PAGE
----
In a move that will affect a number of franchise companies, yesterday California Governor Jerry Brown signed a new law that will require private home care agencies to become licensed in the State before providing service.
A franchisee who sued his franchisor for fraud learned the hard way why it’s important to read the Franchise Disclosure Document, cover to cover, before buying a franchise. The California Court of Appeals ruled against him because the disclosure document Big O gave to the franchisee before he bought contradicted each and every one of his claims.
SB 610, which would add a statutory duty of good faith and fair dealing to the California Franchise Relationship Act, has been tabled for the year by the bill’s sponsor. It will be available for consideration by the Assembly Committee next year.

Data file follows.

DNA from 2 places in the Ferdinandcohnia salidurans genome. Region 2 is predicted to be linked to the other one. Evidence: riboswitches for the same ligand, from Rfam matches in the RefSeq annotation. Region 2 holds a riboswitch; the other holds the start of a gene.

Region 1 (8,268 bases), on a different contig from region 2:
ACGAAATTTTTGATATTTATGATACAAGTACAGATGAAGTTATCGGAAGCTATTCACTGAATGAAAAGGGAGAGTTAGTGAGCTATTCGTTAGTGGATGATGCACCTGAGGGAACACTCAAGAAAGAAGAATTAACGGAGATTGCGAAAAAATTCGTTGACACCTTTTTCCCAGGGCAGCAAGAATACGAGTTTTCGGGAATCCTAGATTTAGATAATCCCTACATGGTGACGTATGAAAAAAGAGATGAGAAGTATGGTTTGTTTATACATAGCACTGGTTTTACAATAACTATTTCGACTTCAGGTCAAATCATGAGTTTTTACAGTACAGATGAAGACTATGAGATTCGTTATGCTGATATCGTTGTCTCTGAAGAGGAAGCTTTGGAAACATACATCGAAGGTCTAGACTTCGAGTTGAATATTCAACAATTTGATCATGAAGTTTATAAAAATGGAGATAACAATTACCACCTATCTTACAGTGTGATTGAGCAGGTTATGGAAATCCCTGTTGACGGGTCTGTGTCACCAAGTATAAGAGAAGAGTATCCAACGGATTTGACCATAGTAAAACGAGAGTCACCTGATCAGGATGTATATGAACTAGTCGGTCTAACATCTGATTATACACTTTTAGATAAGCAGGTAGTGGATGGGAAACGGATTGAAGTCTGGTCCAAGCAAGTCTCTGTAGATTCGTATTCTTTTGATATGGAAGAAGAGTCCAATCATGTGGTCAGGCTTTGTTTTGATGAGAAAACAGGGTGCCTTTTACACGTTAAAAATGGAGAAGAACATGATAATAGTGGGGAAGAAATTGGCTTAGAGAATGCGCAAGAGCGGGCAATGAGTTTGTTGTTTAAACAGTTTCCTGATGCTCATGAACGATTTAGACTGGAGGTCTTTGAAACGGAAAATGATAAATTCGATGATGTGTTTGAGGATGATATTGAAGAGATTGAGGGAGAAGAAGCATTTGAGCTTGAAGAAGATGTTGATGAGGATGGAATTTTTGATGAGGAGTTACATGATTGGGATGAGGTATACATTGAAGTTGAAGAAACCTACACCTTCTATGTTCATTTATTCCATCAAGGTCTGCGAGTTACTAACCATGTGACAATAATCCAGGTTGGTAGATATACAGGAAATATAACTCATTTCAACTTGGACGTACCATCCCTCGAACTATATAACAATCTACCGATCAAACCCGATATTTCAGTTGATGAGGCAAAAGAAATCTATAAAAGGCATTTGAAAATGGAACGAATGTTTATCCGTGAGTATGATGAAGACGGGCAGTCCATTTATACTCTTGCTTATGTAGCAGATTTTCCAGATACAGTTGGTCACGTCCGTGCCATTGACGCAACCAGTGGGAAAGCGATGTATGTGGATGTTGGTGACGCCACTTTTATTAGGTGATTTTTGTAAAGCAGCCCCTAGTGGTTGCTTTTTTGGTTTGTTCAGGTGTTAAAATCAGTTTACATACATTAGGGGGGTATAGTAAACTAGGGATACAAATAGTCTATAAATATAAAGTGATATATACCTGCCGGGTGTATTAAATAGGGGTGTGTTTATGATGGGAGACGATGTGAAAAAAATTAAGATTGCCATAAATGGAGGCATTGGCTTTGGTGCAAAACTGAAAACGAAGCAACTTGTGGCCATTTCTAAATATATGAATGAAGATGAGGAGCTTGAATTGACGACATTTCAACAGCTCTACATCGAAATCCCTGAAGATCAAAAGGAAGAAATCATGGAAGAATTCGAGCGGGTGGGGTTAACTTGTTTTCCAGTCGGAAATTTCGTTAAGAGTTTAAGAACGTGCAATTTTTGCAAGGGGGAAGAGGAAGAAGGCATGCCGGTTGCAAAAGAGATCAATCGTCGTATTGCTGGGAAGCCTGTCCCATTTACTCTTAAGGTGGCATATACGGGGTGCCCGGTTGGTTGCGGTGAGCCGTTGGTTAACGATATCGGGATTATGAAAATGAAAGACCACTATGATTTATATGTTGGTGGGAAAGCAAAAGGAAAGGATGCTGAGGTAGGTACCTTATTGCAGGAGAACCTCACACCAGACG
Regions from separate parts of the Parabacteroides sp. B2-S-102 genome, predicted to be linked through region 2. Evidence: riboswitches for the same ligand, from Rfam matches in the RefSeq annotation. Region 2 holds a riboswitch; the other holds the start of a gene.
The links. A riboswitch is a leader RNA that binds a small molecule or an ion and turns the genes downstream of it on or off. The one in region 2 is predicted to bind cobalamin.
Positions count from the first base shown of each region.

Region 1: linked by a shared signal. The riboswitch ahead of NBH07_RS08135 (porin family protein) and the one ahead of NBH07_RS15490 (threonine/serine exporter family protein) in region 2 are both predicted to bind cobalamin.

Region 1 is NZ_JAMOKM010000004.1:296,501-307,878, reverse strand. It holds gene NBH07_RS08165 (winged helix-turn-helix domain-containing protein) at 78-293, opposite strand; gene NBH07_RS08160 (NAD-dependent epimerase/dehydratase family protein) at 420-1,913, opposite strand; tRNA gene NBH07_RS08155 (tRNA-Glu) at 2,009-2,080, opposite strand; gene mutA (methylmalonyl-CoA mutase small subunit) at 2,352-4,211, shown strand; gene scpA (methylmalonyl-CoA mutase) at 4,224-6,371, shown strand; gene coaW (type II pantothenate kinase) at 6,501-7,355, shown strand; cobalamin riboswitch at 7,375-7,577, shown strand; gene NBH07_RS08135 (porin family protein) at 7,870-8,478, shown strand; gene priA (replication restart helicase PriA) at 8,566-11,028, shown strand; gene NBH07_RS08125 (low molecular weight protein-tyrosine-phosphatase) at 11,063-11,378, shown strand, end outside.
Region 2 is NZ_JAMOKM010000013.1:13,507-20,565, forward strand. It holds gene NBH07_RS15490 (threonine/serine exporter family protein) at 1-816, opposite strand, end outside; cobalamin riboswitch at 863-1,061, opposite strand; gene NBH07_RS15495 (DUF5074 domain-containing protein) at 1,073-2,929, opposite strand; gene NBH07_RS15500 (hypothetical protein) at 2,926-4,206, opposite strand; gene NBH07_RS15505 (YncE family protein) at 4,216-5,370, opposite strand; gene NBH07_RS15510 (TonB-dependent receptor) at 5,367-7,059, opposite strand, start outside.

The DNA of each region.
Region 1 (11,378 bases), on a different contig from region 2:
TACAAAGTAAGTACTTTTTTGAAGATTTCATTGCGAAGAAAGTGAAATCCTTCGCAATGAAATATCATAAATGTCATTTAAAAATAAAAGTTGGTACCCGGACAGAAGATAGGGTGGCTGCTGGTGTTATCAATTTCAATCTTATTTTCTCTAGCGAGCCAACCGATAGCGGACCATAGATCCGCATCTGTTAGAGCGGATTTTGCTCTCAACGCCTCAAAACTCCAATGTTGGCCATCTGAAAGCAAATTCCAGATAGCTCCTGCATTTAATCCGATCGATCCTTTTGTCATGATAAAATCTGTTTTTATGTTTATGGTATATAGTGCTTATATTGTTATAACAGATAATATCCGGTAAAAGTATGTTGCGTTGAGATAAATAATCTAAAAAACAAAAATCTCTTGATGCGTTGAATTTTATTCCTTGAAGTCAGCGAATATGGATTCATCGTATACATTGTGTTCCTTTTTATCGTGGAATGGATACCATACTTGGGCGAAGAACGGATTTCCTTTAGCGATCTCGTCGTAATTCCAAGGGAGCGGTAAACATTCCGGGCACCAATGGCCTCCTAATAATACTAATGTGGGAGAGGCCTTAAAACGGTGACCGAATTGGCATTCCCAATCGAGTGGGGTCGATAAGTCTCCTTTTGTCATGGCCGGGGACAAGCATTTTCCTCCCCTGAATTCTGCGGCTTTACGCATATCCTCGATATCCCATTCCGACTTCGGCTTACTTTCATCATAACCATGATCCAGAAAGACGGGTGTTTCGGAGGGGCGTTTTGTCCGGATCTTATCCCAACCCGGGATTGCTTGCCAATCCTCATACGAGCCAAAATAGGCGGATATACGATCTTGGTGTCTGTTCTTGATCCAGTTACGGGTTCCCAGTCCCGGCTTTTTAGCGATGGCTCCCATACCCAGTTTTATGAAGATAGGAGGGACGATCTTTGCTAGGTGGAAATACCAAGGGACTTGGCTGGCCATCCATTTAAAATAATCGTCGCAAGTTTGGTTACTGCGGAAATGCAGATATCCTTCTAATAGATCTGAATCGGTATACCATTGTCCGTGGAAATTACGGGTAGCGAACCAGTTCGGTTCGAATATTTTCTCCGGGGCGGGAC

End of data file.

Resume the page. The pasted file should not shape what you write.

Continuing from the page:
The California Department of Corporations, which is charged with administering and enforcing California’s franchise laws announced that its restructuring plan has become effective as of today, and is now called the “Department of Business Oversight.”
A recent decision from a federal court in California addresses the enforceability of a general release of claims signed by former franchisees.
A federal court in Hawaii recently issued an opinion finding that a distribution agreement is not a franchise under Hawaii’s Franchise Investment Law. Where the distributor: (1) is not permitted to “substantially associate” its business with the manufacturer; and/or (2) pays only the bona fide wholesale price for its merchandise (and no other form of compensation) to the manufacturer, the relationship will typically not be considered a franchise under state laws.